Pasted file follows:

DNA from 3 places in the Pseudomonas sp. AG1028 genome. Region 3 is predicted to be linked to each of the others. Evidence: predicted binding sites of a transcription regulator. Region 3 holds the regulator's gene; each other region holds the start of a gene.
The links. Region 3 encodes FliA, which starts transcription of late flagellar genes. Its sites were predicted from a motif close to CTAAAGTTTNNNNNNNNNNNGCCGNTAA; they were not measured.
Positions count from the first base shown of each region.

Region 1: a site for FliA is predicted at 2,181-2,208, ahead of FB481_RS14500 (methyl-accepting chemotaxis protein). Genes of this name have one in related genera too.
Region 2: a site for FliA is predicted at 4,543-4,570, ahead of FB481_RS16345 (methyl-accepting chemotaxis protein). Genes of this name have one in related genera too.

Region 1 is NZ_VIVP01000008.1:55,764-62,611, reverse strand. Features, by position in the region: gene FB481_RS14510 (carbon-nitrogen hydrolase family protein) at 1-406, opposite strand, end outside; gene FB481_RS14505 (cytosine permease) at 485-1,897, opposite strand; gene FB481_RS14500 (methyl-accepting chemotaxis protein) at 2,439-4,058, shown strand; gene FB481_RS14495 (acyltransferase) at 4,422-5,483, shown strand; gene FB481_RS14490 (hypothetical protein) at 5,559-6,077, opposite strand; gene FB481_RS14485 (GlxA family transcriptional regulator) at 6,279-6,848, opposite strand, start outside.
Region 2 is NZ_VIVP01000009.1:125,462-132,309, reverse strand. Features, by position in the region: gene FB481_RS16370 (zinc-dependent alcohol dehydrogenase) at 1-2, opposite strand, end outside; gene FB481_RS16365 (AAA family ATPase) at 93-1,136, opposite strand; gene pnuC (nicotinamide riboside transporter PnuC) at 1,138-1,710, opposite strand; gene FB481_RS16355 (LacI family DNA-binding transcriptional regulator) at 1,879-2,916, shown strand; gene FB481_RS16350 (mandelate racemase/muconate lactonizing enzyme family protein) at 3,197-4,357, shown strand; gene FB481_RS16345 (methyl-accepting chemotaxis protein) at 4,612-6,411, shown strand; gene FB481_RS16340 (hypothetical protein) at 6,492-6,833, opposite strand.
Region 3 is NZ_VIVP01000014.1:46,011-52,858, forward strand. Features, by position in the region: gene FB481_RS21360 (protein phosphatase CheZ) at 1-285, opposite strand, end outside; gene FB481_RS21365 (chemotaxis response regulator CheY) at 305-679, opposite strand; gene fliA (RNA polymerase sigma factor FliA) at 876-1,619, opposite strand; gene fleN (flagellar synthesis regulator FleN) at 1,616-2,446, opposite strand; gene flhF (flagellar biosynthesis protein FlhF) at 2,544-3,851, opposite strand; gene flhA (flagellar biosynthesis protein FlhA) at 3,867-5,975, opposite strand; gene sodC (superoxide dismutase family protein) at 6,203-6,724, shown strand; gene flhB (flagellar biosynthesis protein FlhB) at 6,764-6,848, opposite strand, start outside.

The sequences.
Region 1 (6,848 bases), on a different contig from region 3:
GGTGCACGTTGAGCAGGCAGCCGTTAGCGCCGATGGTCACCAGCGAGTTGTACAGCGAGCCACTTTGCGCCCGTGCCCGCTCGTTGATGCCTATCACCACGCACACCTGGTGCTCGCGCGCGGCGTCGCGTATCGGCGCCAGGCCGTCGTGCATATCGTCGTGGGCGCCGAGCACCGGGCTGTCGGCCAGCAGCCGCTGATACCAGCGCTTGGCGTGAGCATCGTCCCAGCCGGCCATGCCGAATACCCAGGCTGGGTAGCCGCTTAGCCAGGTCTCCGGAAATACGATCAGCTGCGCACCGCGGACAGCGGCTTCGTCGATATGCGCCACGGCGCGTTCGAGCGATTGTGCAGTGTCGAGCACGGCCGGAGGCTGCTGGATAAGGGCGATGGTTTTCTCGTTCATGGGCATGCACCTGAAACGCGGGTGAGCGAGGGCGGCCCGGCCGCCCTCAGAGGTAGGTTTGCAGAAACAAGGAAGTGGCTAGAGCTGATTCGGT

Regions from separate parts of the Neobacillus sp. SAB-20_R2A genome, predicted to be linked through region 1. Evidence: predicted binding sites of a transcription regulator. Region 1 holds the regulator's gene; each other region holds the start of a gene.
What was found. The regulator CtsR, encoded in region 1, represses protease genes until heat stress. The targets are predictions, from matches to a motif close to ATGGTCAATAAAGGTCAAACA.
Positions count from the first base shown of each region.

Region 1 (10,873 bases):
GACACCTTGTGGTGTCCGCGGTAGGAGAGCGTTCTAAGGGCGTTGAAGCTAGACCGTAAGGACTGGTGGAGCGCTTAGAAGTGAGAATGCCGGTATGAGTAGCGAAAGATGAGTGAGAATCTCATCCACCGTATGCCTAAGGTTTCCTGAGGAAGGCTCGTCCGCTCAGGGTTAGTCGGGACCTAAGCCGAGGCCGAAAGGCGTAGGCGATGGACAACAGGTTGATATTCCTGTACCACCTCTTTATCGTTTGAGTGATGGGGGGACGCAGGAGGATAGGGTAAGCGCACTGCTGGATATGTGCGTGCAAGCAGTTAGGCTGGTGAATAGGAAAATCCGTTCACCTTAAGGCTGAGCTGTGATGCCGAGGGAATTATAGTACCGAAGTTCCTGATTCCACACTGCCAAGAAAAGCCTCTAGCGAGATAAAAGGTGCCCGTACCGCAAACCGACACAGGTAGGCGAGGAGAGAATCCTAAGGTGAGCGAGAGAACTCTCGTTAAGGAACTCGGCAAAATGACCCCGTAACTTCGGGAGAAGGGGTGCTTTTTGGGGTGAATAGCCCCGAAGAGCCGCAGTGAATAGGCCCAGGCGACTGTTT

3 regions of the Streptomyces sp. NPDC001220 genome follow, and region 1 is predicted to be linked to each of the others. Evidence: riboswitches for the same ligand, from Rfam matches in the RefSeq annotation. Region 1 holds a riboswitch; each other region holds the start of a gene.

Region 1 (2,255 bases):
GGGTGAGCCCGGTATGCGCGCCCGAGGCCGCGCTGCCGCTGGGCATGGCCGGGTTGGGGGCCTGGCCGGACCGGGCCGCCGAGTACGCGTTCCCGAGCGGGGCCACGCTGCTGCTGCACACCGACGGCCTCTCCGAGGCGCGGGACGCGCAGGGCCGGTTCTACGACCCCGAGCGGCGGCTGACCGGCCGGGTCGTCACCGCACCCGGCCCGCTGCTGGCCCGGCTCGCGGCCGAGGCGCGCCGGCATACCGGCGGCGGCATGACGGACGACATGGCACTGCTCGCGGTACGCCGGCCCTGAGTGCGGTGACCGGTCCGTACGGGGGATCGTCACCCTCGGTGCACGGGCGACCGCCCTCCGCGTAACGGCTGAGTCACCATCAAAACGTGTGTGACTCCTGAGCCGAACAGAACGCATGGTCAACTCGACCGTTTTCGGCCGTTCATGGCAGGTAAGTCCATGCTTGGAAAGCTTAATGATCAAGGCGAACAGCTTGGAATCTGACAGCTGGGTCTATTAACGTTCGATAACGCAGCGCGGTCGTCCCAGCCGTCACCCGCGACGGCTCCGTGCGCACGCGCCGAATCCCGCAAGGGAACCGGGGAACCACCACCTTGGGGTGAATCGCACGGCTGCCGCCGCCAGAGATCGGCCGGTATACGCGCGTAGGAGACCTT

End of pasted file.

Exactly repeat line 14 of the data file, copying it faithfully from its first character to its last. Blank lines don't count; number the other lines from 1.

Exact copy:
Positions count from the first base shown of each region.